PV QA 1 - Poster Viewing Q&A 1
Purpose/Objective(s): Normal tissue toxicity, especially rectal toxicity, is the limiting factor for prostate dose escalation. Several studies reported the effectiveness of rectal dose sparing by using hydrogel spacer during conformal prostate radiation therapy. This study evaluated the dosimetric benefits of using both hydrogel spacer and endorectal balloon (ERB) for patients with escalated prostate dose during image-guided proton therapy.
Materials/Methods: Twenty-nine patients with prostate cancer (stage: T1c-T2c N0M0; Gleason score ≤8; PSA≤20ng/ml) treated with parallel opposed passive scattering proton beams at our institution were retrospectively reviewed. Eleven patients received hypofractionated 70 GyRBE in 28 fractions and eighteen patients received conventional fractionated 79.2 GyRBE in 44 fractions, with intermediate-risk patients receiving 45 GyRBE to the prostate and proximal seminal vesicles and 34.2 GyRBE to the prostate only. PTV was derived from CTV with 5 mm uniform margin. A hydrogel spacer was injected in the recto-prostatic space. The ERB with 50 cc filling prevented prostate mobilization and allowed rectal gas to pass through the balloon’s internal lumen during setup and delivery of daily treatment while allowing reduced beam aperture margins. Dosimetric evaluation was performed for bladder, rectum, CTV and PTV in the treatment planning system.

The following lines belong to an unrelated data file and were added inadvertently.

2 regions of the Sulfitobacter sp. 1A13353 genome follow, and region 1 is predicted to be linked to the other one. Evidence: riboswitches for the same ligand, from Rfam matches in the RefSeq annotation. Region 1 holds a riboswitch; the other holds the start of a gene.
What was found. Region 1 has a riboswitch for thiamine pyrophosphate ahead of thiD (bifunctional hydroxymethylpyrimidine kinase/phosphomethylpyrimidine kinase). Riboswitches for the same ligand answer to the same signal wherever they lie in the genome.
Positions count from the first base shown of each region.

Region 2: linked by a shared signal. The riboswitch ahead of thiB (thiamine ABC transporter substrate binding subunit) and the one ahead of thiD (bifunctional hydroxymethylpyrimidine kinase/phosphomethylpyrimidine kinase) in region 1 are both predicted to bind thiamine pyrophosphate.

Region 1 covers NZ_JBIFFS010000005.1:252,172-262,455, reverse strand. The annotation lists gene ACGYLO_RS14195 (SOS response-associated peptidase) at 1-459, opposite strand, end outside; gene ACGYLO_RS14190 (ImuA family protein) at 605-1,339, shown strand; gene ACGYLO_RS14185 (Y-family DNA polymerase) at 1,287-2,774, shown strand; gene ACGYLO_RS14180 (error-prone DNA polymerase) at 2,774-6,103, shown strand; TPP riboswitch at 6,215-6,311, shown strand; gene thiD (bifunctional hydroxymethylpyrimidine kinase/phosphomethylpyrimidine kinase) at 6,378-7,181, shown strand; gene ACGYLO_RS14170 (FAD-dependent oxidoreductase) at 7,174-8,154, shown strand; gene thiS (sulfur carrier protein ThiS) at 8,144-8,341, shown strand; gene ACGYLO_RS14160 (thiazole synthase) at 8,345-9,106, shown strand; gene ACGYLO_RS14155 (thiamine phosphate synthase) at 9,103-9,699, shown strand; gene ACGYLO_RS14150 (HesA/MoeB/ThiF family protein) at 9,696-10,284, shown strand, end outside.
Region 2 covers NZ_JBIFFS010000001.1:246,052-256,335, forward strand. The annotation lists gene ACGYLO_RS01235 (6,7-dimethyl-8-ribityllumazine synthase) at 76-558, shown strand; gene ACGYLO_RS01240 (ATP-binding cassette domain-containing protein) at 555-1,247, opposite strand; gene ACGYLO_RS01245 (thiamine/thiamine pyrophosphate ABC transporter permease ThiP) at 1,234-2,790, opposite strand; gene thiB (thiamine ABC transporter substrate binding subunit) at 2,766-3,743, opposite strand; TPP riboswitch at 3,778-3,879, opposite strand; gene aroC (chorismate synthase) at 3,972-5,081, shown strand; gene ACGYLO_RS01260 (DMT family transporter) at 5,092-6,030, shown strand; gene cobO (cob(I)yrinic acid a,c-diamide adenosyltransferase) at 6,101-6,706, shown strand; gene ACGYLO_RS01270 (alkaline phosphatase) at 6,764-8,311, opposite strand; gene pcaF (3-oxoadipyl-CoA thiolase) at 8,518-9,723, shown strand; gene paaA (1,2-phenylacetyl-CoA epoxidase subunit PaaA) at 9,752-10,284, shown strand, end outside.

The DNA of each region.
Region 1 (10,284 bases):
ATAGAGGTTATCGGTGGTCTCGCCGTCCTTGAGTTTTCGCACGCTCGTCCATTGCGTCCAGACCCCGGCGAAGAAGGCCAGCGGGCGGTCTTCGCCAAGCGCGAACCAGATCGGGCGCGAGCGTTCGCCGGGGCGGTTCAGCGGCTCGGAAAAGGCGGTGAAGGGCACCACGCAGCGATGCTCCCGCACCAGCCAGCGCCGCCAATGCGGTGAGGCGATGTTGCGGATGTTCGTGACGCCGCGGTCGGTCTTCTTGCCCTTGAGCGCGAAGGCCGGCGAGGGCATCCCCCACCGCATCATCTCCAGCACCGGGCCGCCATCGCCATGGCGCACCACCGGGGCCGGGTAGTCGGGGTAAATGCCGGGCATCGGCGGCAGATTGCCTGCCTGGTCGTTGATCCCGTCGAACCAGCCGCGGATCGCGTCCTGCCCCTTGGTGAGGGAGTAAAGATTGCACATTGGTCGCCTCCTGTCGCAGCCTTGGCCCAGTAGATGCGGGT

Results: Mean V100 for CTV and PTV were 100% and 97.0%±1.8%, respectively. Compared with RTOG constraints, reduction in bladder V65&V64 was 75.8% while reduction in rectum V65&V64, V70&V69, and V75&V74 were 82.6%, 85.2%, and 88.0%, respectively (Table 1).
Conclusion: To our knowledge, this is the first ever report on the simultaneous use of both ERB and hydrogel spacer in prostate irradiation with passive scattering proton beams. Using ERB and hydrogel spacer for patients treated with escalated prostate dose can substantially reduce rectum and bladder doses while maintaining sufficient target coverage. Either ERB or hydrogel spacer serves a different purpose and is applied independently in prostate cancer treatment using IMRT and proton therapy. The hydrogel spacer provides extended separation between the prostate and the anterior rectal wall and has level 1 evidence showing a reduction in rectal dose and treatment related toxicity in IMRT. Further studies are warranted to evaluate both acute and late toxicities in this clinical scenario.
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